For the purposes of this answer, I am defining G-d as the omniscient, omnipotent, and omnipresent creator of The Universe. Under this definition, I see no problems with the claim that G-d is atemporal. However, I also see no problems with the claim that G-d is temporal. I am not sure if you can form a more restrictive definition of G-d without your question becoming tied to a specific religion, in which case your question probably belongs on a different Stack Exchange site.

Non-Causal - Does not participate in causal relationships
If the existence of G-d implied anything regarding an important issue, then there must be a causal relationship between G-d and that issue. Therefor, the claim that Their existence is relevant to anything important is incompatible with the claim that G-d is non-causal. For this reason, I cannot imagine that anyone would claim that G-d is non-causal. Add on to this the fact that a reasonable argument can be made that no non-causal object exist, I do not feel the need to pursue the matter further.

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Time is widely expected to be emergent, for gravity and space-time to be reconciled with a quantum picture.

From Noether's theorem we know spatial & time-persistent properties like conservation of energy and momentum are directly equivalent to continuous symmetries under translation. We can think of our experience of dimensions as emergent sets of properties that stay the same between situations.

Quantum Loop gravity is an example of picturing space and time symmetries, and associated causality, as emergent from a more fundamental layer, in this case spin networks.

If our universe exists within a higher dimensional space, a higher dimensional being could act causally in a way we can't see, like a human could effect and observe the path of an ant over a 2D surface in ways the ant cannot. For more discussion of the problems with causality-as-fundamental, see Is the idea of a causal chain physical (or even scientific)?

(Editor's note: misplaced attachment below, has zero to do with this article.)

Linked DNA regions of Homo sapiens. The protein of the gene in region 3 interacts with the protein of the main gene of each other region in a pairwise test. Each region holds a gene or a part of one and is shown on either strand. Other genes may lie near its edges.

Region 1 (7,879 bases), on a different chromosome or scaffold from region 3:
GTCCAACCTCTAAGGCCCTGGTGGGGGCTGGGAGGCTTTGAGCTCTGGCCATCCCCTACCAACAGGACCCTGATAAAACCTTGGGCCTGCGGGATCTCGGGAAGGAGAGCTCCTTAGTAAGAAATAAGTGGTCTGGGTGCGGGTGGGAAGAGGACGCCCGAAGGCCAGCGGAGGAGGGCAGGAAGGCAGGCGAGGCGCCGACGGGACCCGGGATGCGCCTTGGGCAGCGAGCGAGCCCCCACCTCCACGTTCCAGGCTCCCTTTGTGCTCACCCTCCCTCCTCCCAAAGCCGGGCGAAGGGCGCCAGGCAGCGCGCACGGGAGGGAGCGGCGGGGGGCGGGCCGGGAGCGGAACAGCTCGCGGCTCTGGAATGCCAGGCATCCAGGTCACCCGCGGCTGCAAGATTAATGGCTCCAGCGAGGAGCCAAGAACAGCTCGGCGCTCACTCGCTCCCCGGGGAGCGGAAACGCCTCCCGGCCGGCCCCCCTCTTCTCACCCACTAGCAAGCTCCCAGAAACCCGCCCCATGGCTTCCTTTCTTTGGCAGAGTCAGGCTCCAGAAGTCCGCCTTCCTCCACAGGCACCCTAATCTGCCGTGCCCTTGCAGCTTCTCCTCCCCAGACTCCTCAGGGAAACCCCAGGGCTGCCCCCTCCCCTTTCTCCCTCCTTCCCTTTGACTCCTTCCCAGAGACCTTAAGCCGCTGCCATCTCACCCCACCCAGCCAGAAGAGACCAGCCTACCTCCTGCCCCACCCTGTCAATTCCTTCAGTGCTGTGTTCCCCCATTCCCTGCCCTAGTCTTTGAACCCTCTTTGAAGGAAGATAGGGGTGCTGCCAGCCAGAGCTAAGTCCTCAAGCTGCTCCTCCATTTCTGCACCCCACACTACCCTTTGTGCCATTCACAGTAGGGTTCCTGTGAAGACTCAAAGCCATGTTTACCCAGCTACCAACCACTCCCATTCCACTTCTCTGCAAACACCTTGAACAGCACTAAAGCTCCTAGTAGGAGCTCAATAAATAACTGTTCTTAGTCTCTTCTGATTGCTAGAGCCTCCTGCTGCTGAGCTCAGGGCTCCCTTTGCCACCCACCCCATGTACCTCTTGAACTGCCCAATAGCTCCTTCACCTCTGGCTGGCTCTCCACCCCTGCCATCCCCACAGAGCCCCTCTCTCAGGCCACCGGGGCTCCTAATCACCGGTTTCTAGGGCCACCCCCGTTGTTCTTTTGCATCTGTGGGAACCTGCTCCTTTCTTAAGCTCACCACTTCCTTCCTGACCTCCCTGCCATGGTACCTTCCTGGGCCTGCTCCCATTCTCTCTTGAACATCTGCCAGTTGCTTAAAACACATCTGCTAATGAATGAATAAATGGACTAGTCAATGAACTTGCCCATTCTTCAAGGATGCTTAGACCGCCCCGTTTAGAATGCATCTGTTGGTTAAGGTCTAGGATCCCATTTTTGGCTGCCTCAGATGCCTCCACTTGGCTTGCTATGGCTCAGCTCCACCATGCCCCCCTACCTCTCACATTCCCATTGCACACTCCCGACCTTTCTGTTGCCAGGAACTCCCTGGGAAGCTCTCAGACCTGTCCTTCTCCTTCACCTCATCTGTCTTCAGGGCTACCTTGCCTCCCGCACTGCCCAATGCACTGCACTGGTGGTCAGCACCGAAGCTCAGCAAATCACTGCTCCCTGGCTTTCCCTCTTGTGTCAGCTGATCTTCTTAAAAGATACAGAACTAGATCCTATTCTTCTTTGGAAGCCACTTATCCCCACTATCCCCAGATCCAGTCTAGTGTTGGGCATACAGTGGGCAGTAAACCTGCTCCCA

See Kurzgesacht's video The Egg for a nice example of how this kind of thinking could build common grown between monotheistic and karma-based perspectives.

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If one begins with the premise that A) God exists, followed by B) He (or It) is an Omnipotent Being who is NOT subject or subordinate to the laws of nature, including space and time, then arriving at the conclusion that God is independent from or outside of time, should not be so difficult to understand or acknowledge.

If one really believes that God is a truly Omnipotent Grand Being, then He (or It) would have the ability to do X. What is X? Well, X, COULD mean God's ability and willingness to do anything and everything regardless of the impossibilities and incomprehensibilities which limit and constrain the actions and abilities of humankind.

The problem though, begins with Point A), "God exists", which of course, is inherently unknowable, unaffirmable and ultimately, unprovable. And to continue with elaborate sounding arguments and epistemological theories would necessitate things, such as speculation, conjecture, faith, belief and circumstantial reasoning (at best).

So to ask whether or not God exists outside of time is "jumping way ahead" of the more important question, which is whether or not God exists. This age old question, of course, has been and is still, inherently unanswerable, because it is inherently unknowable.